Same-old, same-old in Springfield.

The road to budget hell is paved with good intentions, especially if the pavers are oblivious to or ignorant of actual costs.

The taxpayers of Illinois continue to pay a high price for the last-minute sleight of hand that distinguishes our state’s budget practice from so many other more responsible ones across the country.

The latest example is a supposed $2 million addition to the 2020-’21 state budget to cover the costs of providing Medicaid health coverage to senior citizens who are living illegally in Illinois.

What’s $2 million, argued the sponsor of the proposal, then state Rep. and now U.S. Rep. Delia Ramirez.

It’s unclear where Ramirez came up with the $2 million estimate. After all, there was no official cost study done.

It turned out the $2 million estimate ballooned to $188 million in the first year. That’s not pocket change in a state facing the kind of desperate financial woes that Illinois is facing.

No matter; legislators have since expanded the program — dropping the age of eligibility from senior status to 55 and then to 42. Pending legislation would reduce it to 19.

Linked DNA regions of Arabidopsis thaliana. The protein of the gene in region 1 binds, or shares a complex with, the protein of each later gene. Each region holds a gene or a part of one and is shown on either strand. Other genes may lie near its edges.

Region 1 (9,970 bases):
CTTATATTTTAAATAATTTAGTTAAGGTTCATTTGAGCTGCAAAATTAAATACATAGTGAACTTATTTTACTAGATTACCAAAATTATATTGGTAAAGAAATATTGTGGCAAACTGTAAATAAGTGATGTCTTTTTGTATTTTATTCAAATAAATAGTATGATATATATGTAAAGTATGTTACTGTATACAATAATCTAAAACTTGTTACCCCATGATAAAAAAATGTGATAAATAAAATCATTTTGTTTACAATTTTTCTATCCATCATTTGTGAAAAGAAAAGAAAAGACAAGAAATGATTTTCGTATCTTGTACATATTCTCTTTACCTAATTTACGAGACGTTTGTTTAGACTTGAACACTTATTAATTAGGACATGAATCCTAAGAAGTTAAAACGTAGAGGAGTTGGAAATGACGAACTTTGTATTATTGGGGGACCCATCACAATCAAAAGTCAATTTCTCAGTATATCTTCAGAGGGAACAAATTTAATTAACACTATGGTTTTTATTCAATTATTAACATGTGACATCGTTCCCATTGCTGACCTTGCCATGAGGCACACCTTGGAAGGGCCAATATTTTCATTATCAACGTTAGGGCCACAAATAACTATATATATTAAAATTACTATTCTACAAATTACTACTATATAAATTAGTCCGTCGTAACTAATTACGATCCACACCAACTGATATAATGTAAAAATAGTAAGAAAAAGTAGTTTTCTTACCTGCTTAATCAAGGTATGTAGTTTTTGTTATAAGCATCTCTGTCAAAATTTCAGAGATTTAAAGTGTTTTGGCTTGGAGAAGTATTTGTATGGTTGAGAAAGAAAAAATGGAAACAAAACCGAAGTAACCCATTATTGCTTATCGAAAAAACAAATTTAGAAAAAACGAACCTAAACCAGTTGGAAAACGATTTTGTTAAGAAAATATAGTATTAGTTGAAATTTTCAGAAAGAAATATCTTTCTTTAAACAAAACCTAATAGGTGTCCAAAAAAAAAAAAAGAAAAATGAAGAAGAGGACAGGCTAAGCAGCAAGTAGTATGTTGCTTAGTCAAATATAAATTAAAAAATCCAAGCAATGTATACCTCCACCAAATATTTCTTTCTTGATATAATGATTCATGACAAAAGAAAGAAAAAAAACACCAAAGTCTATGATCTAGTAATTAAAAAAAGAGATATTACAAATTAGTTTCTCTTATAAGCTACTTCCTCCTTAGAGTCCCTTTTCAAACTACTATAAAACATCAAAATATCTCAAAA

As for the current estimated cost for the upcoming fiscal year that begins July 1, it’s up to $990 million.

Making the problem even worse is that the federal government isn’t helping to cover any of the costs — it’s usually 50-50 for Medicaid programs.

But the federal government doesn’t provide medical coverage to non-citizen illegal residents. So Illinois taxpayers have the privilege of picking up the entire tab, and it’s sure to grow exponentially higher.

Superminority Republicans recently used the only tool they have at their disposal — highlighting the skyrocketing spending at a news conference and pointing out the irresponsible budget practices that created it.

Gov. J.B. Pritzker’s administration responded with a litany of insults that deliberately ignored the specifics of the issue and boasted that Democrats have a “proven record of balancing the budget and improving state finances.”

It’s unfortunate that boastful rhetoric doesn’t solve financial problems, because this one is a biggie.

A program that didn’t exist four years ago and was passed in haste now threatens to eat up nearly $1 billion in funds that could have gone to education, infrastructure, law enforcement, mental health — the list could go on and on.

What happened here is an unfortunate repeat of the kind of top-down legislating that drops hundreds of pages of legislation — in this case, the budget — on legislators at the last minute and leaves no one but the authors with any idea of what’s in it and what the potential consequences could be.

Will Illinois ever learn? It’s hard to see why. It’s all part of a perverse business as usual that emphasizes power and secrecy over openness and accountability.